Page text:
Go Figure – Lautering Efficiency

The last post on this topic discussed mash efficiency, which was defined as how effectively the brewer converts the grains into wort sugars.  With that step completed, the brewer now needs to extract those sugars from the mash and get them to the boil kettle.  And the effectiveness of this process is what will be called lautering efficiency.

I believe these topics are best illustrated via example, so let us continue with the example presented in the mash efficiency post.   Five  kilograms of malt with a FGDB yield of 80% was mashed at 3 kilograms of water per kilogram of grain or 15 kilograms of water (Note: I giver water measurement by mass, not volume. A beauty of the metric system is that at room temperature one liter of water weighs 0.998 kilograms. (I just round that to 1.000.  There is more to come about water density in another post).  In this example the gravity of the liquid in the wort was measured at 19.0 °P, which corresponded to 3.5 kilograms of sugar and a 87.5% mash efficiency.

So now, just open the spigot on the mash tun and drain the liquor into the brew pot.  The first obvious fact is that  no matter what happens  the wort in the brew pot will be 19.0 °P (we already measured it, remember?).  So, assuming no further rinsing of the grains, our lautering efficiency will be a function of how well the mash/lauter tun drains.  How well will it drain?  It depends on the equipment.  In my brewery I find that I lose about 1.50 liters of water per kilogram of grain.  So back to the example above:

Water Loss = 5.0 kg malt x 1.5 kg water loss/kg malt = 7.5 kg

After starting with 15 kg of water, 7.5 kg are absorbed into the grain and 7.5 kg are now in the boil kettle.  How much sugar is in the boil kettle?  Remember:

Ms = -( ºP * Mw ) / ( ºP – 100 ) = -(19*7.5) / (19 -100) = 1.76 kg sugar

Since the sugar in the mash tun was calculated to be 3.5 kg, we have extracted exactly 50%, which is our lauter efficiency (so far).  The overall brewhouse efficiency is:

Mass of Sugar in Brew Kettle / (FGDB Yield * Mass of the Grain) =

1.76 / (0.80 * 5.0) = 44%

which is of course pathetic but this is just an example.  Plus, the grains have not been rinsed or sparged in any way.  For arguments sake, assume 7.5 kg of water is now added to mash/lauter tun.  What happens?

Well, first remember that there is again 15.0 kg of water in the mash tun (the 7.5 kg absorbed by the grains plus the 7.5 kg we just added).  There is 1.74 kg of sugar in the mash tun (we started with 3.50 and there is now 1.76 in the boil kettle).  Therefore:

ºP = ( 100 * Ms ) / ( Ms + Mw ) = (100 * 1.74) / (1.74 = 15.0) = 10.4 ºP

If the mash/lauter tun is drained again then again 7.5 kg of water will be lost and 7.5 kg of water will go into the boil kettle.  How much sugar will be carried with this rinse?

Ms = -( ºP * Mw ) / ( ºP – 100 ) = -(10.4 * 7.5) / (10.4 – 100) = 0.87 kg sugar

So now there is 1.76 kg of sugar from the initial draining of the mash/lauter tun and 0.87 kg from the rinsing or 2.63 kg sugar in the boil kettle.  The lauter efficiency is now:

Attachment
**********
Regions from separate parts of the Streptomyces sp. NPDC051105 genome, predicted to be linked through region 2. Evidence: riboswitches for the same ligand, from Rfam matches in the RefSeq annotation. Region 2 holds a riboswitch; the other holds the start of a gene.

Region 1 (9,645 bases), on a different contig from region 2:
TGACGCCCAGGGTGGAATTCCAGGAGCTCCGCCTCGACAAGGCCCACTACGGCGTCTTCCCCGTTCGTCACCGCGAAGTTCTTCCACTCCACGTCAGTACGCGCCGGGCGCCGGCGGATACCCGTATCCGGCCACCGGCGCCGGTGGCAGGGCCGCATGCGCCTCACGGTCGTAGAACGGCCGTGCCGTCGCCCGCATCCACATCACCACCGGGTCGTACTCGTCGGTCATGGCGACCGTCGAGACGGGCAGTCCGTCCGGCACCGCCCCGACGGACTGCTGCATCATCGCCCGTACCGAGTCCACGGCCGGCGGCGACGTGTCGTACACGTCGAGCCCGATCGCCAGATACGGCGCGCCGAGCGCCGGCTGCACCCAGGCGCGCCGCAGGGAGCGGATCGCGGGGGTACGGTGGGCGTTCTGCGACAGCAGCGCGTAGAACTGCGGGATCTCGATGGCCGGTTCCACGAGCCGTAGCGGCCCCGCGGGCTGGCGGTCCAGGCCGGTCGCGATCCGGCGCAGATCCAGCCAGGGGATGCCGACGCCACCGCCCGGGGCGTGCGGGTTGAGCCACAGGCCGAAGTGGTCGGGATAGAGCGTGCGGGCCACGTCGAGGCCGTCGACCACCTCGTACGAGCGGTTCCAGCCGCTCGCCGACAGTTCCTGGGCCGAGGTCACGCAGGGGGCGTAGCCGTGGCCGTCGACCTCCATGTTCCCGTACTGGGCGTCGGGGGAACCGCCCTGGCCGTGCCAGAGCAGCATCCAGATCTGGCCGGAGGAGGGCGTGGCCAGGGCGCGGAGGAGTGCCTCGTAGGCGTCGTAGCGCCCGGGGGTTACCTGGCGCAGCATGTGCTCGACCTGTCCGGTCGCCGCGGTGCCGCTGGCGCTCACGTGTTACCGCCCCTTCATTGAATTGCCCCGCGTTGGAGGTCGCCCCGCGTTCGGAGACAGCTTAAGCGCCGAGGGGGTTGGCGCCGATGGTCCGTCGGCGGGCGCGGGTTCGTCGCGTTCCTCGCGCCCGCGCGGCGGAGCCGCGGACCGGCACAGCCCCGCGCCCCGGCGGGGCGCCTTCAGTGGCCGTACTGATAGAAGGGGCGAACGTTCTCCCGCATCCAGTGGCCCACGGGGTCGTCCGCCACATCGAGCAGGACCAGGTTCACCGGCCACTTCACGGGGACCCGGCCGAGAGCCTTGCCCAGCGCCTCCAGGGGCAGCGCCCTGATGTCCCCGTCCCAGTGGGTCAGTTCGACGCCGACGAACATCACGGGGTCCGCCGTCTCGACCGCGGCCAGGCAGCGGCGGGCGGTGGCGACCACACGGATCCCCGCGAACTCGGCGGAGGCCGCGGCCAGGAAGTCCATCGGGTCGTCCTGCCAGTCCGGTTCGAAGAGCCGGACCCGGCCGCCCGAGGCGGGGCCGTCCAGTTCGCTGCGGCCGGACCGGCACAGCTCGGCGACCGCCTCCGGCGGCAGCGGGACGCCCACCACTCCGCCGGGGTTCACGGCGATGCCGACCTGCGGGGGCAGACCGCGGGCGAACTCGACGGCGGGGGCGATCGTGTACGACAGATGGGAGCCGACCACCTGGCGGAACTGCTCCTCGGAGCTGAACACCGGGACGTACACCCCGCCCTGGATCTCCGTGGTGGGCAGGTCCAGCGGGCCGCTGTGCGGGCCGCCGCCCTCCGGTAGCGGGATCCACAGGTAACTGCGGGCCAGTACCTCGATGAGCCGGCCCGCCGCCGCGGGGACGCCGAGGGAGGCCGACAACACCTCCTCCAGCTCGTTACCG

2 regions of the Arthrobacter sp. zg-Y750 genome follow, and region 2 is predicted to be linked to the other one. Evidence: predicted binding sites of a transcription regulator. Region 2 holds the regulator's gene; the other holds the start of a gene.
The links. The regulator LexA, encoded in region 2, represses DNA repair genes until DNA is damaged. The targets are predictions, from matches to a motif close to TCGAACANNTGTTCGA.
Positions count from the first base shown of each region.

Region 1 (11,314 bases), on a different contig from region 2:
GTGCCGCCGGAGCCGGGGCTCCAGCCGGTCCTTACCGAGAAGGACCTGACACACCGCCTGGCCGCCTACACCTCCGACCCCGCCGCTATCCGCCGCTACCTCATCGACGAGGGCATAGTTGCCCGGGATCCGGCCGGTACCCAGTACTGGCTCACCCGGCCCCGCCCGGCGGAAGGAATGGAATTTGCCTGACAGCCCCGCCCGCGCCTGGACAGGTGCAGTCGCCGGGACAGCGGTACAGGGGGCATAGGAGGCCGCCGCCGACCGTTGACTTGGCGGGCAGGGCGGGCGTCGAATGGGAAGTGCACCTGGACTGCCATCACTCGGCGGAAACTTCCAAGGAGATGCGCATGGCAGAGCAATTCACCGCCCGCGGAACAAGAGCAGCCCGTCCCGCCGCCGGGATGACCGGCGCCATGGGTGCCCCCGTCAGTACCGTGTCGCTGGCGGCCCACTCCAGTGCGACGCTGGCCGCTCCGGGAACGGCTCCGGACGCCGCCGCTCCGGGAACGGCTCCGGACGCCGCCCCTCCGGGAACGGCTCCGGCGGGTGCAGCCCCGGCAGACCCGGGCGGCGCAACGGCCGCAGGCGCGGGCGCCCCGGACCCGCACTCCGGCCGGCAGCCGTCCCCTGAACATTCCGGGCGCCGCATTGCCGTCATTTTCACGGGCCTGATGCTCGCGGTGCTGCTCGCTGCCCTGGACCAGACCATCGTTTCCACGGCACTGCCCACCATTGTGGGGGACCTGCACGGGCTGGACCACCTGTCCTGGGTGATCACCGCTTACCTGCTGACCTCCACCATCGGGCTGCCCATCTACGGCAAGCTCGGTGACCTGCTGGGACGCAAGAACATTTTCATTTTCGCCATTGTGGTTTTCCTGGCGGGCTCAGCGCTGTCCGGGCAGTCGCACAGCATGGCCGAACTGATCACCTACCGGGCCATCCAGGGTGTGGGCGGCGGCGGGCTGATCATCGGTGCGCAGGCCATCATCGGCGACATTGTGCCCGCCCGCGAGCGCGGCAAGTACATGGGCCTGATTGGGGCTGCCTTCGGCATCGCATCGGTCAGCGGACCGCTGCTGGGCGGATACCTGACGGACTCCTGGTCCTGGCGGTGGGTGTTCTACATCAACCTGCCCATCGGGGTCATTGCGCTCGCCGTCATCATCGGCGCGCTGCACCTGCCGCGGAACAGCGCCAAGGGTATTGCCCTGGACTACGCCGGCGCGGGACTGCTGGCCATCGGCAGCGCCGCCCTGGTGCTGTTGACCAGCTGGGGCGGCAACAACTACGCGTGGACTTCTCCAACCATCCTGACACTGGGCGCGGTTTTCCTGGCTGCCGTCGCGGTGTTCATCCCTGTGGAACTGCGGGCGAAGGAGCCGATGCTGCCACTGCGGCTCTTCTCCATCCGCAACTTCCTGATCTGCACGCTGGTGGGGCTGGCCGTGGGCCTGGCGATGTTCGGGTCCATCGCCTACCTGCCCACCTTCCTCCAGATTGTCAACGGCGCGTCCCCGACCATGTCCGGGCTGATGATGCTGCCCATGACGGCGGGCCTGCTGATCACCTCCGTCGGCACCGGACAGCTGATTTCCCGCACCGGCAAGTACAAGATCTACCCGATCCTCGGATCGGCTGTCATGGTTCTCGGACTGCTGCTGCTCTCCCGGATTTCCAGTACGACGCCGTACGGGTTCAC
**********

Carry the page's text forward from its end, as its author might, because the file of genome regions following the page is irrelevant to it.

2.63 kg sugar (in boil kettle) / 3.5 kg sugar (in mash) = 75%

and the overall brewhouse efficiency:

Mass of Sugar in Brew Kettle / (FGDB Yield * Mass of the Grain) =

2.63 / (0.80 * 5.0) = 66%

a much more respectable figure!

I hope that we have now laid the basic groundwork for how I conduct calculations related to mashing and lautering.  It is fine stuff, but how can a brewer use this to plan his brew day and end up making the desired beer?  Well, first we need to establish the targets that need to be hit, then calculate how much water and grain will be needed.  That is where we are headed next.

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Comments

  • Tom  On December 24, 2012 at 6:40 pm

    It seems to me that when calculating the lautering efficiency, you would divide by the actual sugar mass calculated for the mash efficiency instead of the FGDB- based sugar mass. Otherwise, wouldn’t you be calculating a combination of mash and lautering efficiency?

    • littleboybrew  On December 26, 2012 at 10:43 am

      Tom,

      I believe I used the correct number. In the example there was 5 kg of malt with a maximum extract of 80% or 4 kg. The actual extract (in the mash) was 3.5 kg, or 87.5% mash efficiency. The lauter efficiency I calculated was 2.63 kg (extract in boil kettle) / 3.5 kg (extract in mash) or 75%.

      The last number I calculated was the overall brewhouse efficiency. I have seen this calculated different ways. I base the efficiency on the FGDB adjusted malt weight, in this case 80% of 5 kg. I have also seen it calculated based on the gross malt weight, which in the example would be 2.63 kg / 5.0 kg or about 53%. If I were running a brewery I would probably care more about this latter value, since effectively converting purchased malt into extract directly affects the profitability. In my case I am just trying to consistently predict my brew strength!

      • Tom  On December 26, 2012 at 12:03 pm

        Now I see! I must have glossed over that important line that said “brewhouse efficiency” after calculating the first runoff. I assumed that was lauter efficiency – teaches me to not read before bed. So, great articles. I really helps having the examples to follow instead of just equations. As a new brewer, I really want to see my efficiencies at each step in the process. Thanks for the reply.

      • littleboybrew  On December 27, 2012 at 3:31 pm

        No problem. Always question authority!

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